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Does endophyte symbiosis resist allelopathic effects of an invasive plant in degraded grassland?

Bao, Gensheng, Saikkonen, Kari, Wang, Hongsheng, Zhou, Lianyu, Chen, Shuihong, Li, Chunjie, Nan, Zhibiao
Fungal ecology 2015 v.17 pp. 114-125
Elymus dahuricus subsp. excelsus, Pedicularis, Stipa, allelopathy, endophytes, fungi, grasses, grasslands, inflorescences, introduced plants, invasive species, roots, seed germination, seedling growth, stems, symbiosis, weeds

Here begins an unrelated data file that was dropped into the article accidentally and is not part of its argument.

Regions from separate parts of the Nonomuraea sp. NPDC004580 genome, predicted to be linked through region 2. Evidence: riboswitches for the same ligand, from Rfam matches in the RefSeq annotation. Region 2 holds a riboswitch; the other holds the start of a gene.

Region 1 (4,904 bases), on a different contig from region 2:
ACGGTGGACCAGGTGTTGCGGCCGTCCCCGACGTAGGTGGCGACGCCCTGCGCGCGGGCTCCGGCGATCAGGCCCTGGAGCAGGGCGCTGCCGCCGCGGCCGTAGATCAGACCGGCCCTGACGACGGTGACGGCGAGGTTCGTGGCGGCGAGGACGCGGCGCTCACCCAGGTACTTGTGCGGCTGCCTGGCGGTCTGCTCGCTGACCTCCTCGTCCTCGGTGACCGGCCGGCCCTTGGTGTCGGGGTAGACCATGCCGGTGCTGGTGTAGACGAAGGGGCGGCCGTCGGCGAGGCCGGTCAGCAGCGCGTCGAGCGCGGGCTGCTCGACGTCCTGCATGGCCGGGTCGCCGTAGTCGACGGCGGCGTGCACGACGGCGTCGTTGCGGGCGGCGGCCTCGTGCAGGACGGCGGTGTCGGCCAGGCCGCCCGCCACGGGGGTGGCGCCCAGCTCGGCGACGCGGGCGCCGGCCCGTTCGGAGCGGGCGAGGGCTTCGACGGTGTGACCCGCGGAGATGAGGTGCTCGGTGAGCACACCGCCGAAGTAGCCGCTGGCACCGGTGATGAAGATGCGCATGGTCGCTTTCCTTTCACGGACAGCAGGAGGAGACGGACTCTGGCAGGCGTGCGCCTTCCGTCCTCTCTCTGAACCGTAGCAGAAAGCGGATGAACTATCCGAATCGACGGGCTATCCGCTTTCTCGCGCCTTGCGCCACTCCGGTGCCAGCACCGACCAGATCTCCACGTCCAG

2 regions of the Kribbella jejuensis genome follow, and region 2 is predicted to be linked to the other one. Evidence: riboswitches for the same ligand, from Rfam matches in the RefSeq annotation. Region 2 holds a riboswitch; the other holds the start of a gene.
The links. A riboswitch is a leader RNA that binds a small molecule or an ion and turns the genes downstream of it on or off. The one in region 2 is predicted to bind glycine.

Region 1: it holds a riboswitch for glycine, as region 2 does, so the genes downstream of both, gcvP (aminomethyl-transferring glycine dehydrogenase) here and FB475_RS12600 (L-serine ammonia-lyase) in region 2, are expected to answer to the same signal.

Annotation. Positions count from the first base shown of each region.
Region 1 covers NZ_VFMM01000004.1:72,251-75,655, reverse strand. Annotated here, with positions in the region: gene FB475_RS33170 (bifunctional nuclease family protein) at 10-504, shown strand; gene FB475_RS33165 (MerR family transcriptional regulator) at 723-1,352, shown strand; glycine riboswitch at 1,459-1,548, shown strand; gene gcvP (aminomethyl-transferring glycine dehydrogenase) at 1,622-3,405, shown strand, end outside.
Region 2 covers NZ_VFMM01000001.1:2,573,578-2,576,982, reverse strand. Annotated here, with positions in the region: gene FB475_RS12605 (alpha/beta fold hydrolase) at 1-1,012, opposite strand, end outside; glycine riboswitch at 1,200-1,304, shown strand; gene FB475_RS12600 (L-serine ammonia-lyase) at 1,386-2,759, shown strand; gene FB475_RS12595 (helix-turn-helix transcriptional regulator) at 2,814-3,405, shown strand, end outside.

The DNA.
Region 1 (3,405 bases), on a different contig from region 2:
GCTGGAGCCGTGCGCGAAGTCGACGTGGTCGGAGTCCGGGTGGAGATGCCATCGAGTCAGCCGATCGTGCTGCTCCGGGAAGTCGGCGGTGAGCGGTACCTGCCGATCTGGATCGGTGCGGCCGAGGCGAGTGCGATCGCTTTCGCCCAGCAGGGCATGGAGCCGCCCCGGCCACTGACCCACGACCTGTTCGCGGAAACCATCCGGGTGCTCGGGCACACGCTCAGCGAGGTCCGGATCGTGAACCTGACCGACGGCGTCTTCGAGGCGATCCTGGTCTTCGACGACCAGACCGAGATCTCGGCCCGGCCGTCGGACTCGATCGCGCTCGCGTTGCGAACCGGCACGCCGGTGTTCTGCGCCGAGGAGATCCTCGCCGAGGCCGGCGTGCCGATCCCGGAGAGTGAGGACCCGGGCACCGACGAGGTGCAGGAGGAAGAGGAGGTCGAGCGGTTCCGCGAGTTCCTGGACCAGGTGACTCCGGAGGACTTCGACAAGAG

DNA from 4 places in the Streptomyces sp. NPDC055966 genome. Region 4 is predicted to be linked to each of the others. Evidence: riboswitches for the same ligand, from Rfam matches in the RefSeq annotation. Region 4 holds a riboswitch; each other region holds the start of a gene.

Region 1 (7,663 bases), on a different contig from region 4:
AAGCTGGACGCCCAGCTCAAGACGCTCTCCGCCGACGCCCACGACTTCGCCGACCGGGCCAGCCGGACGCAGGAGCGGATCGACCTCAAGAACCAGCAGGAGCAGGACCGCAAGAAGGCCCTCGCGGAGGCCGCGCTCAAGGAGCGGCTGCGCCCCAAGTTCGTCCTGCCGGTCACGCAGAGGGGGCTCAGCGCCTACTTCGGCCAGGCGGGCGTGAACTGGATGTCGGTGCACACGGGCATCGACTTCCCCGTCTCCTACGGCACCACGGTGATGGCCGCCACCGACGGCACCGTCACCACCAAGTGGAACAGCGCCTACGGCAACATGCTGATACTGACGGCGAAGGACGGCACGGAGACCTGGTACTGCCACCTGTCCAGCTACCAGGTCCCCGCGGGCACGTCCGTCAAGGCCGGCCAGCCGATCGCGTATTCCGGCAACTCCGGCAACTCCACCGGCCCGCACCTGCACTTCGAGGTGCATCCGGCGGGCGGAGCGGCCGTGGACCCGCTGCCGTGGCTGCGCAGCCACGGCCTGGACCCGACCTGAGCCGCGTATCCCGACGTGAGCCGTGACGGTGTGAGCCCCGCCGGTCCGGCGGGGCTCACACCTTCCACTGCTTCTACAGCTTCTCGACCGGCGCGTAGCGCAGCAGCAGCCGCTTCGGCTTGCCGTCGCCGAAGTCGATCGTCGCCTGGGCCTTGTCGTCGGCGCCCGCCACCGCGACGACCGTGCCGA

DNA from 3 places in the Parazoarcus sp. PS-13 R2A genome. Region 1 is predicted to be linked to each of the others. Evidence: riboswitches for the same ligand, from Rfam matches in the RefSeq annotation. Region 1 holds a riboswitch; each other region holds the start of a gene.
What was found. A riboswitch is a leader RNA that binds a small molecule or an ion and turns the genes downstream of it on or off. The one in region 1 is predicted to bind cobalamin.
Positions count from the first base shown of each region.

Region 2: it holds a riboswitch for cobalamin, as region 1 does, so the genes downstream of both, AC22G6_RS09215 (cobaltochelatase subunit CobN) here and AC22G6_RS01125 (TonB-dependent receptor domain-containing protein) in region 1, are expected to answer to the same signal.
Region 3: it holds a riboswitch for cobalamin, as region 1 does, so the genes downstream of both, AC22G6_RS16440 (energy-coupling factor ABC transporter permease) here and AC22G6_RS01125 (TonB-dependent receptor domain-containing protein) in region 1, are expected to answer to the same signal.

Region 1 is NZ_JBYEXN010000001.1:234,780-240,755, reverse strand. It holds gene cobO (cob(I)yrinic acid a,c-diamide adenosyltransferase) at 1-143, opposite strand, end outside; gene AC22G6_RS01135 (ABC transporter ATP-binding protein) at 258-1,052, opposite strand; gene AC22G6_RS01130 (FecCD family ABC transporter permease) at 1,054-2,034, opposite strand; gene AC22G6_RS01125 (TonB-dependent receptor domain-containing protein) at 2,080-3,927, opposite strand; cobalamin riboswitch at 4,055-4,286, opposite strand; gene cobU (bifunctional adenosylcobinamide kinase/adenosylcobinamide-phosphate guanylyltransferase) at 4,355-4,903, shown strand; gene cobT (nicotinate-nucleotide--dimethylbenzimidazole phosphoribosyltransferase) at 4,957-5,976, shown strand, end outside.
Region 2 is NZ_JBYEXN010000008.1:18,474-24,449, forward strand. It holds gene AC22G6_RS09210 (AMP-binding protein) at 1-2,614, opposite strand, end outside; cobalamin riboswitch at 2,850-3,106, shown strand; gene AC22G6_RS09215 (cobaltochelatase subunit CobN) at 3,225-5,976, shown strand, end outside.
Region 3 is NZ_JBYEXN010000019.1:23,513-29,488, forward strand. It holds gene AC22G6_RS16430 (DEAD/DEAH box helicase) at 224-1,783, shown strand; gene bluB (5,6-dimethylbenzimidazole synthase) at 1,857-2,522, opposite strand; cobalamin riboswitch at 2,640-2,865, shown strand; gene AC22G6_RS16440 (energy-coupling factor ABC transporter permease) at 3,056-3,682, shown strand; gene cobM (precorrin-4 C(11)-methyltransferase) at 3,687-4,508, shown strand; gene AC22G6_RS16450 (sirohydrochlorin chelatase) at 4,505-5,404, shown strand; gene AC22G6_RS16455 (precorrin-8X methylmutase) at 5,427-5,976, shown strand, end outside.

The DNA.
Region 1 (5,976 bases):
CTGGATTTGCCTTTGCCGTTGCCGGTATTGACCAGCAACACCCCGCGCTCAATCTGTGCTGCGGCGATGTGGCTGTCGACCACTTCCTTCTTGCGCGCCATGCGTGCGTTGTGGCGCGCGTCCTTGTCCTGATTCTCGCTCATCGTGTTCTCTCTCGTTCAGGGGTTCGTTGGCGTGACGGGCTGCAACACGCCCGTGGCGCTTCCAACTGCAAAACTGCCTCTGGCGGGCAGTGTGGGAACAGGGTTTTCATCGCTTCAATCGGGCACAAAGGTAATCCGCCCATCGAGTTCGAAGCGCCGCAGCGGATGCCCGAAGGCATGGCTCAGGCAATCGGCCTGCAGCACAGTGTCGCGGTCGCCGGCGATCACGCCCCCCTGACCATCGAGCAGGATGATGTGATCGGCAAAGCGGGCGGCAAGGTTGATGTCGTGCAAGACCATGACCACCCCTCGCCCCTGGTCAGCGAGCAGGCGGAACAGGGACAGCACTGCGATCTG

Allelopathic effects and plant associated systemic endophytic fungi are often thought to play a role in the invasion of exotic plant species. Here, we tested the inhibitory effects of the aqueous extracts of the hemiparasitic weed Pedicularis kansuensis on seed germination and seedling growth of endophyte-free (E−) and -infected (E+) grass species, Stipa purpurea and Elymus tangutorum. The weed extracts significantly inhibited both seed germination and seedling growth of the target grass species. Extracts from the inflorescences gave greater inhibition than those from the stems or roots, while the concentration of the extract had a direct effect on the extent of inhibition. The E+ target plants were less susceptible to the extracts than their E-counterparts. Our results suggest that the allelopathic potential of P. kansuensis will lead to increased frequencies of endophyte infected plants in grass populations.